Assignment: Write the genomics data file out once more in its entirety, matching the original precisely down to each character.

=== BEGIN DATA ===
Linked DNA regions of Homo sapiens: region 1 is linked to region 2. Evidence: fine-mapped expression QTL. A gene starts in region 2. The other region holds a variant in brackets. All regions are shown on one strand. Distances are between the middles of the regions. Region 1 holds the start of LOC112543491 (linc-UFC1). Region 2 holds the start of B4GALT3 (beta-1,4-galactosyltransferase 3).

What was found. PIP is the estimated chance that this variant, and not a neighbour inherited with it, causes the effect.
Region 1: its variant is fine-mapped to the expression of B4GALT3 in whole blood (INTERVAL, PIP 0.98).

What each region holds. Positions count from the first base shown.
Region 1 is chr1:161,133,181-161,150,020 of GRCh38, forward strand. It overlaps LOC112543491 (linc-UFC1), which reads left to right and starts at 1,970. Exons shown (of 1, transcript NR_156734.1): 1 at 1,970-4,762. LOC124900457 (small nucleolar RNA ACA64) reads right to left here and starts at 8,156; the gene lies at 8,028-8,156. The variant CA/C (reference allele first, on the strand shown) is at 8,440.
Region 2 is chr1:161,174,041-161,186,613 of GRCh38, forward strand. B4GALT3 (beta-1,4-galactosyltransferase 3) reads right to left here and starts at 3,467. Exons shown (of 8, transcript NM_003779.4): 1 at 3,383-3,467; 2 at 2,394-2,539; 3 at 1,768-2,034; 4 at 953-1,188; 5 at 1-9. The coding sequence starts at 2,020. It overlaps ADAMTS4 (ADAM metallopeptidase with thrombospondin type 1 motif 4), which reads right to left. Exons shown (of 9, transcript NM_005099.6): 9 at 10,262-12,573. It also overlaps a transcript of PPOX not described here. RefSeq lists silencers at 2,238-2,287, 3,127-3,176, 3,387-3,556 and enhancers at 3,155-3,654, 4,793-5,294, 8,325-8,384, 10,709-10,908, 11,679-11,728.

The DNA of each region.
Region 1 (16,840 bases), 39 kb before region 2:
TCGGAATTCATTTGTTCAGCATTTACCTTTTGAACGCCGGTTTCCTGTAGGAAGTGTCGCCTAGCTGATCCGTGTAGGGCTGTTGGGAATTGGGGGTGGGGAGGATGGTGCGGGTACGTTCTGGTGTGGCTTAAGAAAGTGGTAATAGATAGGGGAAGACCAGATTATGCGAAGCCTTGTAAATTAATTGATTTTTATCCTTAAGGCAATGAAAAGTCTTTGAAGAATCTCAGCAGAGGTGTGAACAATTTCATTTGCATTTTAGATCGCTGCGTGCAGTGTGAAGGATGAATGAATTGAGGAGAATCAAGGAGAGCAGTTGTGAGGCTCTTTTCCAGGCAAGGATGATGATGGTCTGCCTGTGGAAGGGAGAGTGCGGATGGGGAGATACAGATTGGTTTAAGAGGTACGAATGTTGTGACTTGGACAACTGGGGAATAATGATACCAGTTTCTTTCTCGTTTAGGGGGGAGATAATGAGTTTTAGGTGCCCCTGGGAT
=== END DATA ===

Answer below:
Linked DNA regions of Homo sapiens: region 1 is linked to region 2. Evidence: fine-mapped expression QTL. A gene starts in region 2. The other region holds a variant in brackets. All regions are shown on one strand. Distances are between the middles of the regions. Region 1 holds the start of LOC112543491 (linc-UFC1). Region 2 holds the start of B4GALT3 (beta-1,4-galactosyltransferase 3).

What was found. PIP is the estimated chance that this variant, and not a neighbour inherited with it, causes the effect.
Region 1: its variant is fine-mapped to the expression of B4GALT3 in whole blood (INTERVAL, PIP 0.98).

What each region holds. Positions count from the first base shown.
Region 1 is chr1:161,133,181-161,150,020 of GRCh38, forward strand. It overlaps LOC112543491 (linc-UFC1), which reads left to right and starts at 1,970. Exons shown (of 1, transcript NR_156734.1): 1 at 1,970-4,762. LOC124900457 (small nucleolar RNA ACA64) reads right to left here and starts at 8,156; the gene lies at 8,028-8,156. The variant CA/C (reference allele first, on the strand shown) is at 8,440.
Region 2 is chr1:161,174,041-161,186,613 of GRCh38, forward strand. B4GALT3 (beta-1,4-galactosyltransferase 3) reads right to left here and starts at 3,467. Exons shown (of 8, transcript NM_003779.4): 1 at 3,383-3,467; 2 at 2,394-2,539; 3 at 1,768-2,034; 4 at 953-1,188; 5 at 1-9. The coding sequence starts at 2,020. It overlaps ADAMTS4 (ADAM metallopeptidase with thrombospondin type 1 motif 4), which reads right to left. Exons shown (of 9, transcript NM_005099.6): 9 at 10,262-12,573. It also overlaps a transcript of PPOX not described here. RefSeq lists silencers at 2,238-2,287, 3,127-3,176, 3,387-3,556 and enhancers at 3,155-3,654, 4,793-5,294, 8,325-8,384, 10,709-10,908, 11,679-11,728.

The DNA of each region.
Region 1 (16,840 bases), 39 kb before region 2:
TCGGAATTCATTTGTTCAGCATTTACCTTTTGAACGCCGGTTTCCTGTAGGAAGTGTCGCCTAGCTGATCCGTGTAGGGCTGTTGGGAATTGGGGGTGGGGAGGATGGTGCGGGTACGTTCTGGTGTGGCTTAAGAAAGTGGTAATAGATAGGGGAAGACCAGATTATGCGAAGCCTTGTAAATTAATTGATTTTTATCCTTAAGGCAATGAAAAGTCTTTGAAGAATCTCAGCAGAGGTGTGAACAATTTCATTTGCATTTTAGATCGCTGCGTGCAGTGTGAAGGATGAATGAATTGAGGAGAATCAAGGAGAGCAGTTGTGAGGCTCTTTTCCAGGCAAGGATGATGATGGTCTGCCTGTGGAAGGGAGAGTGCGGATGGGGAGATACAGATTGGTTTAAGAGGTACGAATGTTGTGACTTGGACAACTGGGGAATAATGATACCAGTTTCTTTCTCGTTTAGGGGGGAGATAATGAGTTTTAGGTGCCCCTGGGAT